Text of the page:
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Teenage Smoking not Declining as Fast as Usual

Teenage Smoking not Declining as Fast as Usual

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Updated on Jan 14, 2008

A Democratic Congress has moved into Washington. They're tackling health care. Talking about bipartisan cooperation. Thinking about redistricting. But one man says they should be focusing on something else... smoking. Not lighting up themselves, of course, but preventing kids across America from doing so.

William V. Corr, executive director of Campaign for Tobacco-Free Kids, says it's about time that Congress took on Big Tobacco. He's urging them to grant the U.S. Food and Drug Administration (FDA) authority over the black stuff, and the ability to crack down on the marketing and sales of cigarettes to kids.

It's not exactly new news. Congress first debated the issue nearly a decade ago, and the Senate passed it in 2004. But the House of Representatives failed to follow. With Democrats now in Washington, it just might finally happen.

"Tobacco use remains the nation's leading preventable cause of death," says Corr, "killing more than 400,000 Americans every year." In December, the National Institute on Drug Abuse released its annual Monitoring the Future survey. For the third year in a row, the survey found no statistically significant change in smoking rates for young adults.

That set off some alarms with the anti-smoking set. Over the past decade, smoking has declined by more than half among 8th and 10th graders and by more than 40 percent among 12th graders. But since the 1998 state tobacco settlement, total tobacco marketing has more than doubled to at least $15.4 billion a year, according to Federal Trade Commission. In fact, more than $41 million a day is spent on hawking the stuff, and much of it on hawking it to kids.

All that advertising works. According to the Centers on Disease Control (CDC), each day, approximately 3,900 young people between the ages of 12 and 17 become smokers. Twenty-three percent of American high school students smoke and 8 percent of middle school students. So what's a parent to do?

  • Talk the talk, and walk the walk. What parents say, how they act, and the values they communicate through their words and deeds has an enormous influence on children, according to the Campaign for Tobacco-Free Kids. Research shows that children who have a parent who smokes are more likely to smoke and to be heavier smokers at young ages. When parents quit smoking, their children become less likely to start smoking and more likely to quit if they already smoke.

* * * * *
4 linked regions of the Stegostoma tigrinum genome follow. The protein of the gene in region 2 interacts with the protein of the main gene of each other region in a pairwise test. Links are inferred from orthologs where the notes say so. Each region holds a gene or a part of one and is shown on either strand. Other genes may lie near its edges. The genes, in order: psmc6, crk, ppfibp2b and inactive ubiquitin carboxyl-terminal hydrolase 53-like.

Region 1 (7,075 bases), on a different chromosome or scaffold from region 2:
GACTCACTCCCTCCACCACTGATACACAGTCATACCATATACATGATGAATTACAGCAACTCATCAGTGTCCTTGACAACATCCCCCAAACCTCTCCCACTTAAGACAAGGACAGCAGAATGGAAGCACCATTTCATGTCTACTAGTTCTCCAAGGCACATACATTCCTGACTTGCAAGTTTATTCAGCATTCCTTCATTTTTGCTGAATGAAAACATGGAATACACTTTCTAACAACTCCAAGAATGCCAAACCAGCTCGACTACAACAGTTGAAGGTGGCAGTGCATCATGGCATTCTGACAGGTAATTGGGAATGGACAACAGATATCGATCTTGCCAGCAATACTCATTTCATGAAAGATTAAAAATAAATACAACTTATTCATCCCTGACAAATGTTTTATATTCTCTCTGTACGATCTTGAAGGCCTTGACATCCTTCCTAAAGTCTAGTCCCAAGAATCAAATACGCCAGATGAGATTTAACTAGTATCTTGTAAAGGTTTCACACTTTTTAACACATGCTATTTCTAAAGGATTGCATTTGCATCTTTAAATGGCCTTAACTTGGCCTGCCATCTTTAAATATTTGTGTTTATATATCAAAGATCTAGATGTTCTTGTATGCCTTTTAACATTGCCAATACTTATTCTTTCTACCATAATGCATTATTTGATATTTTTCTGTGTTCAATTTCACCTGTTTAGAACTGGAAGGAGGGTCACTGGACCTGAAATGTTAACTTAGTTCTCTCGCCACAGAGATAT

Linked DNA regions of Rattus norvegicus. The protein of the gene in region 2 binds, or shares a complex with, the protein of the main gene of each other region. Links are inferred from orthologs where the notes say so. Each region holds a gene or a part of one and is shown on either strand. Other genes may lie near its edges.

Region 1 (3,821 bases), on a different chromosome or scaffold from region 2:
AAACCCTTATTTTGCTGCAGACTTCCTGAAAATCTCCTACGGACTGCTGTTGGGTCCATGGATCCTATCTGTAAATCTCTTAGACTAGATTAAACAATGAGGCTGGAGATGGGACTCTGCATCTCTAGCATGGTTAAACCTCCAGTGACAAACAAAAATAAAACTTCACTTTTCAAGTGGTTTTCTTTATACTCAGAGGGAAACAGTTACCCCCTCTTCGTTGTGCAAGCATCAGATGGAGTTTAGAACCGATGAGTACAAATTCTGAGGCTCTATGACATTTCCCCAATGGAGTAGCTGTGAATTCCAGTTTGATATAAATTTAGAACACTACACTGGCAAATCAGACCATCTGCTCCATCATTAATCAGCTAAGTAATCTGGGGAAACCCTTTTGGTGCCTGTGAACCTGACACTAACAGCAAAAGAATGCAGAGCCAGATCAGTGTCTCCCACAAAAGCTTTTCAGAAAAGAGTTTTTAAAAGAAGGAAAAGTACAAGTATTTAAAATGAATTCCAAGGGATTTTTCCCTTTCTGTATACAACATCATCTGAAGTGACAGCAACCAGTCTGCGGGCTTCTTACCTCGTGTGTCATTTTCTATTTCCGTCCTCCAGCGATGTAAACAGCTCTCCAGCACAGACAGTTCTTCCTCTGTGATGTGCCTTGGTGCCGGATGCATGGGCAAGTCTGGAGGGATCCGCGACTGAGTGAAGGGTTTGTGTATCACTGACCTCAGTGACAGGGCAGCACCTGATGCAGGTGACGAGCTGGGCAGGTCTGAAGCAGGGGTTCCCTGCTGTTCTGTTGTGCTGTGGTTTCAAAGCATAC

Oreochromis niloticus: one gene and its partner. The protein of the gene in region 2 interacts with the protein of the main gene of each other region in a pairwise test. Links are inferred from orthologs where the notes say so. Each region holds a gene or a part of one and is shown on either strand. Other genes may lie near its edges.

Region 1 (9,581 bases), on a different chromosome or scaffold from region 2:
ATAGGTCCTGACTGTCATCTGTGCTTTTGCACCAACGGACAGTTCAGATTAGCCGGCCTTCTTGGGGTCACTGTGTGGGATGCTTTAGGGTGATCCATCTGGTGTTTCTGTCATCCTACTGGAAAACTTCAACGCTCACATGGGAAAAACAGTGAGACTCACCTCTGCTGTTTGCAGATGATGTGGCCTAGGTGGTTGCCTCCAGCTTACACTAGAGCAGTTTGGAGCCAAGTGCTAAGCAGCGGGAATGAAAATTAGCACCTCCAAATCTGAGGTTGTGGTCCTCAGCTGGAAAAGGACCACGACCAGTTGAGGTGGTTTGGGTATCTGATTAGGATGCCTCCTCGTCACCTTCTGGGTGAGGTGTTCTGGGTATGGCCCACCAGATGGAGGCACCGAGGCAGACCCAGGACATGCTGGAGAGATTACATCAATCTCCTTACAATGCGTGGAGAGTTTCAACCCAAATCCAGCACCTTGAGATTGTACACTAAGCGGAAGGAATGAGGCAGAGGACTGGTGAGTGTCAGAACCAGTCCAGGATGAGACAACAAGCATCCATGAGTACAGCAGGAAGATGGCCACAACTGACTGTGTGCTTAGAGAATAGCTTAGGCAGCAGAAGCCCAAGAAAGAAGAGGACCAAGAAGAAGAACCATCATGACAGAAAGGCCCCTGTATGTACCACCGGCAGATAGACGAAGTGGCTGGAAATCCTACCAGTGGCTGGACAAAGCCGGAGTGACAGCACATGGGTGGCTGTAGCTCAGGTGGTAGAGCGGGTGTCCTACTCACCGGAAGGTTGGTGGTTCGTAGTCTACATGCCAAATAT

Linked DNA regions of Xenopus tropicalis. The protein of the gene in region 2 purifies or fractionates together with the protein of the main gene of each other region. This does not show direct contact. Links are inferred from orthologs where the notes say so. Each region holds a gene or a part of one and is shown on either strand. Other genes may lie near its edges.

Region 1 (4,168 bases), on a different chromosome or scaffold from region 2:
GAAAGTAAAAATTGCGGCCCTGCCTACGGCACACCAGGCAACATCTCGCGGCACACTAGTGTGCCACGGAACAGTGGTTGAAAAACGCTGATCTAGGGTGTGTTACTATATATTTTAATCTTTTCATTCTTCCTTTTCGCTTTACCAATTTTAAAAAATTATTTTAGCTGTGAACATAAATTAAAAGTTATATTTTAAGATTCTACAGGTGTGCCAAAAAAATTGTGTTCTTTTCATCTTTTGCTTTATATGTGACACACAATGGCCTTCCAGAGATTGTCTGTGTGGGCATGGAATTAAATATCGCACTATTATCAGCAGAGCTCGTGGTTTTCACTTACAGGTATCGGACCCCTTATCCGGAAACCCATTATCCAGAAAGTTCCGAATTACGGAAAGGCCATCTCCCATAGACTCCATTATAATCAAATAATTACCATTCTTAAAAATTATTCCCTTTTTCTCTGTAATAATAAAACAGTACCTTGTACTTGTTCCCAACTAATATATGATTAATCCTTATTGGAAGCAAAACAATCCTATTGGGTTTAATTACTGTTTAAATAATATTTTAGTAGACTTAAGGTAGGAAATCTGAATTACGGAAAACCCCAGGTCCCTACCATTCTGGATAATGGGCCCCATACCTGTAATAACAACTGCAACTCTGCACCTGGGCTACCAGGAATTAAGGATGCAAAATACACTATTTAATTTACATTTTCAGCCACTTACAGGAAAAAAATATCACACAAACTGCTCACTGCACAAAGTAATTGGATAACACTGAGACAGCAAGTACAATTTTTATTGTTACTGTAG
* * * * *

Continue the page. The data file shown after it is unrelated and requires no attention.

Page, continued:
• If you smoke, share your struggles to quit with your children. Kids greatly underestimate how difficult it is to quit smoking. Showing how hard it is to quit (and making sure quitting doesn't look easy) can help eliminate this misperception. Continuing to try to quit, despite the difficulties, also sends a strong anti-smoking message.
  • Maintain a smoke-free home. A smoke-free home makes children less likely to smoke, even if their parents smoke. By not allowing anyone to smoke in their homes, parents not only make smoking less convenient for their kids but also make a powerful statement that they believe smoking is undesirable.
  • Tell your kids that you don't want them to smoke and will be disappointed if they do. Parental attitudes, opinions, and feelings about their kids' smoking status greatly influence whether or not kids will smoke, even when the parents smoke.
  • Emphasize the immediate health effects. Most teenagers wrongly believe that smoking will have no direct effect on their health until they reach middle age. But smoking causes many immediate or near-term effects on health, including persistent coughs, respiratory problems, a greater susceptibility to illness, and decreased physical performance.
  • Emphasize the effects of smoking on physical appearance. Cigarette ads create the image that smoking is sexy and attractive – and kids identify improving self-image as a reason for smoking. But smoking actually causes yellow teeth, bad breath, smelly clothes, and more severe and early facial wrinkles.
  • Show your kids how cigarette ads and images are designed to manipulate them. Research studies have found that kids are three times as sensitive to tobacco advertising as adults, are more likely to be influenced to smoke by cigarette marketing than by peer pressure, and that one-third of underage experimentation with smoking is attributable to tobacco company advertising and promotion. Parents can reduce the powerful impact of all the cigarette ads and positive-smoking images that confront kids every day by talking with their children about the ads' false ideas of glamour, maturity, coolness, and beauty, and about how the tobacco companies try to manipulate kids into becoming their future addicted consumers.
  • Support tobacco-prevention efforts. Simply put, vote. Support state or local laws to make restaurants and other public areas smoke-free, or new initiatives to enforce the existing laws that prohibit cigarette sales to kids. Vote for state laws banning cigarette vending machines or a new federal law to give the U.S. Food and Drug Administration authority over tobacco products and their marketing, that parallels the FDA's existing authority over other food and drug products. Support increases to federal or state cigarette taxes (which reduce smoking rates, especially among kids) or new state investments of tobacco-settlement funds in programs to prevent and reduce youth smoking.

 

These tips were provided by the advocacy group, Campaign for Tobacco-Free Kids. For more information, check out their website at www.tobaccofreekids.org.

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